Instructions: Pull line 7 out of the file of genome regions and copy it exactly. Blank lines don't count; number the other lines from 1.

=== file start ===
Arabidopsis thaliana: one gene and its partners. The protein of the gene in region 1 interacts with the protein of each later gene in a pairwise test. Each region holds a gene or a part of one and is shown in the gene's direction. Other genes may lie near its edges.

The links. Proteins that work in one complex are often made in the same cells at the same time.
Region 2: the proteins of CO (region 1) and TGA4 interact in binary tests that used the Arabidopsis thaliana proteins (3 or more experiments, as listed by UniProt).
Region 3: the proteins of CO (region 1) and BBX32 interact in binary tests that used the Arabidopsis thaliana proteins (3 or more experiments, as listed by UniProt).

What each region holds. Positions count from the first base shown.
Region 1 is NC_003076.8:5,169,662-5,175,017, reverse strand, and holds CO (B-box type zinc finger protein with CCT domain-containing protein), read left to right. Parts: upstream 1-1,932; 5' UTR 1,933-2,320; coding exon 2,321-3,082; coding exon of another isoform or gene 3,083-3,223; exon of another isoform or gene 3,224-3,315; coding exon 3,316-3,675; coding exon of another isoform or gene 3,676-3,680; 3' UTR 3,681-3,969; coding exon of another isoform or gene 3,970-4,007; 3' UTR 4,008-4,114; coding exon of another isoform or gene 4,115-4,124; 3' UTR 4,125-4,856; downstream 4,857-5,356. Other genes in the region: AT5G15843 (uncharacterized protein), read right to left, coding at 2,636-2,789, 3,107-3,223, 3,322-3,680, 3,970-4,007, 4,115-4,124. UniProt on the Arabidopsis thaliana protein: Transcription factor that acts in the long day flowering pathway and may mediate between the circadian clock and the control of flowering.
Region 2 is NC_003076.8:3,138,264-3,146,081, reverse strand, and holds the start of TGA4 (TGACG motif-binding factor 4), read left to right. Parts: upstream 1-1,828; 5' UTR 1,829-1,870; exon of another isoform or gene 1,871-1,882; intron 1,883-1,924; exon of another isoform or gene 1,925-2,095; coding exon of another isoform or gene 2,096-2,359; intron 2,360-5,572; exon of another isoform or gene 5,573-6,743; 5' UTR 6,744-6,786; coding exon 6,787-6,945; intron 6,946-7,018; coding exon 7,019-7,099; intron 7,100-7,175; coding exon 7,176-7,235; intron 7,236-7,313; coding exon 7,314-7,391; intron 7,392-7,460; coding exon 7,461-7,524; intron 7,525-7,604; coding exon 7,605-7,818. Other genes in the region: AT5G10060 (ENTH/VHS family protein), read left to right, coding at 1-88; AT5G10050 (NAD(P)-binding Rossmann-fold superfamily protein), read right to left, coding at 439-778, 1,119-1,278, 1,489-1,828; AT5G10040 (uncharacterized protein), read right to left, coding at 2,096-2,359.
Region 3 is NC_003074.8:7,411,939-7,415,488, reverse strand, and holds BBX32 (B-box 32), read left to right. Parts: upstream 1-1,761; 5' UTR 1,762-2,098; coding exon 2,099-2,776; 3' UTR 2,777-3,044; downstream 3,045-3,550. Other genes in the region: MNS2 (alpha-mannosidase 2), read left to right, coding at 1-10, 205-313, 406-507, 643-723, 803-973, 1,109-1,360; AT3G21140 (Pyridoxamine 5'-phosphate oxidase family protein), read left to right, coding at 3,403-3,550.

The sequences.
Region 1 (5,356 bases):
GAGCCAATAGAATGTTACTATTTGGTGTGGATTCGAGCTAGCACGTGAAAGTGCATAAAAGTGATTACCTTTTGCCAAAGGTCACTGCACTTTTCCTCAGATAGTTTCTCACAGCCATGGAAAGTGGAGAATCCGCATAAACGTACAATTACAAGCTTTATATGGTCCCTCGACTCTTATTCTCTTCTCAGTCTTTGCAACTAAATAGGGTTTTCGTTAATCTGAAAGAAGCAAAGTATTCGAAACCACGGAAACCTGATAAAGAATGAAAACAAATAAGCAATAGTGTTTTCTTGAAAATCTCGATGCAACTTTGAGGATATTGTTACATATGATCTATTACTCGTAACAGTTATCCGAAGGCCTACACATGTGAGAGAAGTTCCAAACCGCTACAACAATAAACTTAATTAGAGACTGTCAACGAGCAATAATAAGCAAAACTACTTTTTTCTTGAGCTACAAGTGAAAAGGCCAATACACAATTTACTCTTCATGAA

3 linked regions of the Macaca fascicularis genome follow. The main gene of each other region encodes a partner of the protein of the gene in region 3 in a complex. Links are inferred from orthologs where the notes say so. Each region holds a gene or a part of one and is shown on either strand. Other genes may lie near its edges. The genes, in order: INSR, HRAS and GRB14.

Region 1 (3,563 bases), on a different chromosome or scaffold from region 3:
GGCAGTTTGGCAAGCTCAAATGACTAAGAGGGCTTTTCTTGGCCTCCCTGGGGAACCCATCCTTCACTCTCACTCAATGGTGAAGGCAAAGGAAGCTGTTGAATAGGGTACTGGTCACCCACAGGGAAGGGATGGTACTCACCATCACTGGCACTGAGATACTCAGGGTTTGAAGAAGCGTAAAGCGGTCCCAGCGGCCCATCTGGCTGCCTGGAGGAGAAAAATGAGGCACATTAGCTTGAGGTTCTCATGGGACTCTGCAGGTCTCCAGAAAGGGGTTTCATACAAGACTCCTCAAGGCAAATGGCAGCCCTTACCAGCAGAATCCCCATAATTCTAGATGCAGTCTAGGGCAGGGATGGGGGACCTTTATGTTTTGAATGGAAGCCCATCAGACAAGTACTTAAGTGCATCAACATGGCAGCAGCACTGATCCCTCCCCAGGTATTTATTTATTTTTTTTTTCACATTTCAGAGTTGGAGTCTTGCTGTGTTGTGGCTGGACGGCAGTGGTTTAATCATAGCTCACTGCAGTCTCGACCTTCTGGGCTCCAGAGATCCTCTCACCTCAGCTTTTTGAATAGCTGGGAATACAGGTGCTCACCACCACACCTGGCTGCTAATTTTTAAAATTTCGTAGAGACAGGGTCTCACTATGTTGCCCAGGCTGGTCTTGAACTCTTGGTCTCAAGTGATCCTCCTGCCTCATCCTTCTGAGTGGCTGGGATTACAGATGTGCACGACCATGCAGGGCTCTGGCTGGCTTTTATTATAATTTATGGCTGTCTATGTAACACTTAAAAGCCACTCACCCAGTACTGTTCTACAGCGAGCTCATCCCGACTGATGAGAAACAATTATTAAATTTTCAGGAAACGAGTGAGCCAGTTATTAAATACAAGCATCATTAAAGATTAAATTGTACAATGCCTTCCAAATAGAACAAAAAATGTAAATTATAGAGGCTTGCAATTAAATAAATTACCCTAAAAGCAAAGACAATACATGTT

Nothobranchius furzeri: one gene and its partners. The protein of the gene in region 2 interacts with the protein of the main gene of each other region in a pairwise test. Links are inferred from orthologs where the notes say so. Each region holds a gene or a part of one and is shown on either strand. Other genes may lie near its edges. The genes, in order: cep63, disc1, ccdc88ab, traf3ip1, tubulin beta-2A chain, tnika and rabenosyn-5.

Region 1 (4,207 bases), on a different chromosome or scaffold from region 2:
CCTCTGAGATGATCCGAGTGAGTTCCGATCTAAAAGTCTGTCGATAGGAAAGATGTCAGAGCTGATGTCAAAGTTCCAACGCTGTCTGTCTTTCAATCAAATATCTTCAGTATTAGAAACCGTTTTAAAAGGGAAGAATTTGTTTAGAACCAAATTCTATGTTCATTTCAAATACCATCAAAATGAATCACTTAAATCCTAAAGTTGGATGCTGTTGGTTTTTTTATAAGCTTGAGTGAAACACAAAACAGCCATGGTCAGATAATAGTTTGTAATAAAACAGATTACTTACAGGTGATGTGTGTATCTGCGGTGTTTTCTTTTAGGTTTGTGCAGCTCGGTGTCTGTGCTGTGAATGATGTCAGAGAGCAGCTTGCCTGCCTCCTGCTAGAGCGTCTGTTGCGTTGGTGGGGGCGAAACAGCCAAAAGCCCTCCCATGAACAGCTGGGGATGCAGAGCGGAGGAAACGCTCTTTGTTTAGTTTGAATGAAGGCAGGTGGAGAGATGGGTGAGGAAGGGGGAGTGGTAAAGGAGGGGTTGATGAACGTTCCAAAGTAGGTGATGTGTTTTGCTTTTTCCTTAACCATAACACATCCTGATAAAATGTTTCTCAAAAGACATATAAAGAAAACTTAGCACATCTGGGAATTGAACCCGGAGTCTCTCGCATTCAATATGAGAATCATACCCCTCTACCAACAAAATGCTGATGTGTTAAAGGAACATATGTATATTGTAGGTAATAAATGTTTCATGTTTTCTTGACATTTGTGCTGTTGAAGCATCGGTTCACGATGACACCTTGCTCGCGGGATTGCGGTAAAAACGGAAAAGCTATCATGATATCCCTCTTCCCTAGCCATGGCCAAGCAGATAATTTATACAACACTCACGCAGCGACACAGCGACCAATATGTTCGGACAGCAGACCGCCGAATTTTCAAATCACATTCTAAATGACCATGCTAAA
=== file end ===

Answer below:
Region 2 is NC_003076.8:3,138,264-3,146,081, reverse strand, and holds the start of TGA4 (TGACG motif-binding factor 4), read left to right. Parts: upstream 1-1,828; 5' UTR 1,829-1,870; exon of another isoform or gene 1,871-1,882; intron 1,883-1,924; exon of another isoform or gene 1,925-2,095; coding exon of another isoform or gene 2,096-2,359; intron 2,360-5,572; exon of another isoform or gene 5,573-6,743; 5' UTR 6,744-6,786; coding exon 6,787-6,945; intron 6,946-7,018; coding exon 7,019-7,099; intron 7,100-7,175; coding exon 7,176-7,235; intron 7,236-7,313; coding exon 7,314-7,391; intron 7,392-7,460; coding exon 7,461-7,524; intron 7,525-7,604; coding exon 7,605-7,818. Other genes in the region: AT5G10060 (ENTH/VHS family protein), read left to right, coding at 1-88; AT5G10050 (NAD(P)-binding Rossmann-fold superfamily protein), read right to left, coding at 439-778, 1,119-1,278, 1,489-1,828; AT5G10040 (uncharacterized protein), read right to left, coding at 2,096-2,359.